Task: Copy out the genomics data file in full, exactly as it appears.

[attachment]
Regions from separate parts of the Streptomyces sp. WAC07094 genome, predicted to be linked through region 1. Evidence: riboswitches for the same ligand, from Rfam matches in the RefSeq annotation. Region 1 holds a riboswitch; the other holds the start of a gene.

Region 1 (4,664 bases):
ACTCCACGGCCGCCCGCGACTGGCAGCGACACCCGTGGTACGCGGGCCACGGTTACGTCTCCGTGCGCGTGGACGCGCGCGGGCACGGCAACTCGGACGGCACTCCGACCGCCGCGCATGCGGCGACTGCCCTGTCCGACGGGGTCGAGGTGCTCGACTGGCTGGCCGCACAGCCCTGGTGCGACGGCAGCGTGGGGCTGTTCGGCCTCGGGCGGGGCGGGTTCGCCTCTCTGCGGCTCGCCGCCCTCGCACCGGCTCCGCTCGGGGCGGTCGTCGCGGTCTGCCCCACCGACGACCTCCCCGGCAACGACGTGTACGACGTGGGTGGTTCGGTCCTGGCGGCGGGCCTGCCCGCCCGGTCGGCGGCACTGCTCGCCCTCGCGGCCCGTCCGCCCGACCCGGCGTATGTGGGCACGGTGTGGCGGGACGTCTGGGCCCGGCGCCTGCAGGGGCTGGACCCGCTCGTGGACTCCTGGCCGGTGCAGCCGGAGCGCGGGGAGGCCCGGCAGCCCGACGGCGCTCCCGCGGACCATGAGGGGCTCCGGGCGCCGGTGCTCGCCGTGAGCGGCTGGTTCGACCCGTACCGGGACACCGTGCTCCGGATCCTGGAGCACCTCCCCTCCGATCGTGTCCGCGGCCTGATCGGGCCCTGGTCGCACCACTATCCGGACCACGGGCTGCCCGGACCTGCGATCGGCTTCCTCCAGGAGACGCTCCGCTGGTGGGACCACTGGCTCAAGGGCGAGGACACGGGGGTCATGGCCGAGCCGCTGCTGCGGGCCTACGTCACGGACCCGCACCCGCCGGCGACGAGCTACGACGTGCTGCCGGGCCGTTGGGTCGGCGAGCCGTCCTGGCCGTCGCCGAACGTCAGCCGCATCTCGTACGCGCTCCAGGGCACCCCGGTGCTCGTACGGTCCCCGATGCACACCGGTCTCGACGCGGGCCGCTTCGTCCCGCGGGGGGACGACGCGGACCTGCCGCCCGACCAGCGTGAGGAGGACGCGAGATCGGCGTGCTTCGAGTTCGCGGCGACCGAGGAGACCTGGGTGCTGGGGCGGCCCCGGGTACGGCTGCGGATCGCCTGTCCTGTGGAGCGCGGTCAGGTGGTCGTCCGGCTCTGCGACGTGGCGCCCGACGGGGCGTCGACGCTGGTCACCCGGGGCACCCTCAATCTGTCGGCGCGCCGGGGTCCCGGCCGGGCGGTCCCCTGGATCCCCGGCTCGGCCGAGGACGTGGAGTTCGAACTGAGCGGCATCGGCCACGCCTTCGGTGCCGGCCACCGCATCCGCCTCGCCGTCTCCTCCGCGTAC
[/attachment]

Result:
Regions from separate parts of the Streptomyces sp. WAC07094 genome, predicted to be linked through region 1. Evidence: riboswitches for the same ligand, from Rfam matches in the RefSeq annotation. Region 1 holds a riboswitch; the other holds the start of a gene.

Region 1 (4,664 bases):
ACTCCACGGCCGCCCGCGACTGGCAGCGACACCCGTGGTACGCGGGCCACGGTTACGTCTCCGTGCGCGTGGACGCGCGCGGGCACGGCAACTCGGACGGCACTCCGACCGCCGCGCATGCGGCGACTGCCCTGTCCGACGGGGTCGAGGTGCTCGACTGGCTGGCCGCACAGCCCTGGTGCGACGGCAGCGTGGGGCTGTTCGGCCTCGGGCGGGGCGGGTTCGCCTCTCTGCGGCTCGCCGCCCTCGCACCGGCTCCGCTCGGGGCGGTCGTCGCGGTCTGCCCCACCGACGACCTCCCCGGCAACGACGTGTACGACGTGGGTGGTTCGGTCCTGGCGGCGGGCCTGCCCGCCCGGTCGGCGGCACTGCTCGCCCTCGCGGCCCGTCCGCCCGACCCGGCGTATGTGGGCACGGTGTGGCGGGACGTCTGGGCCCGGCGCCTGCAGGGGCTGGACCCGCTCGTGGACTCCTGGCCGGTGCAGCCGGAGCGCGGGGAGGCCCGGCAGCCCGACGGCGCTCCCGCGGACCATGAGGGGCTCCGGGCGCCGGTGCTCGCCGTGAGCGGCTGGTTCGACCCGTACCGGGACACCGTGCTCCGGATCCTGGAGCACCTCCCCTCCGATCGTGTCCGCGGCCTGATCGGGCCCTGGTCGCACCACTATCCGGACCACGGGCTGCCCGGACCTGCGATCGGCTTCCTCCAGGAGACGCTCCGCTGGTGGGACCACTGGCTCAAGGGCGAGGACACGGGGGTCATGGCCGAGCCGCTGCTGCGGGCCTACGTCACGGACCCGCACCCGCCGGCGACGAGCTACGACGTGCTGCCGGGCCGTTGGGTCGGCGAGCCGTCCTGGCCGTCGCCGAACGTCAGCCGCATCTCGTACGCGCTCCAGGGCACCCCGGTGCTCGTACGGTCCCCGATGCACACCGGTCTCGACGCGGGCCGCTTCGTCCCGCGGGGGGACGACGCGGACCTGCCGCCCGACCAGCGTGAGGAGGACGCGAGATCGGCGTGCTTCGAGTTCGCGGCGACCGAGGAGACCTGGGTGCTGGGGCGGCCCCGGGTACGGCTGCGGATCGCCTGTCCTGTGGAGCGCGGTCAGGTGGTCGTCCGGCTCTGCGACGTGGCGCCCGACGGGGCGTCGACGCTGGTCACCCGGGGCACCCTCAATCTGTCGGCGCGCCGGGGTCCCGGCCGGGCGGTCCCCTGGATCCCCGGCTCGGCCGAGGACGTGGAGTTCGAACTGAGCGGCATCGGCCACGCCTTCGGTGCCGGCCACCGCATCCGCCTCGCCGTCTCCTCCGCGTAC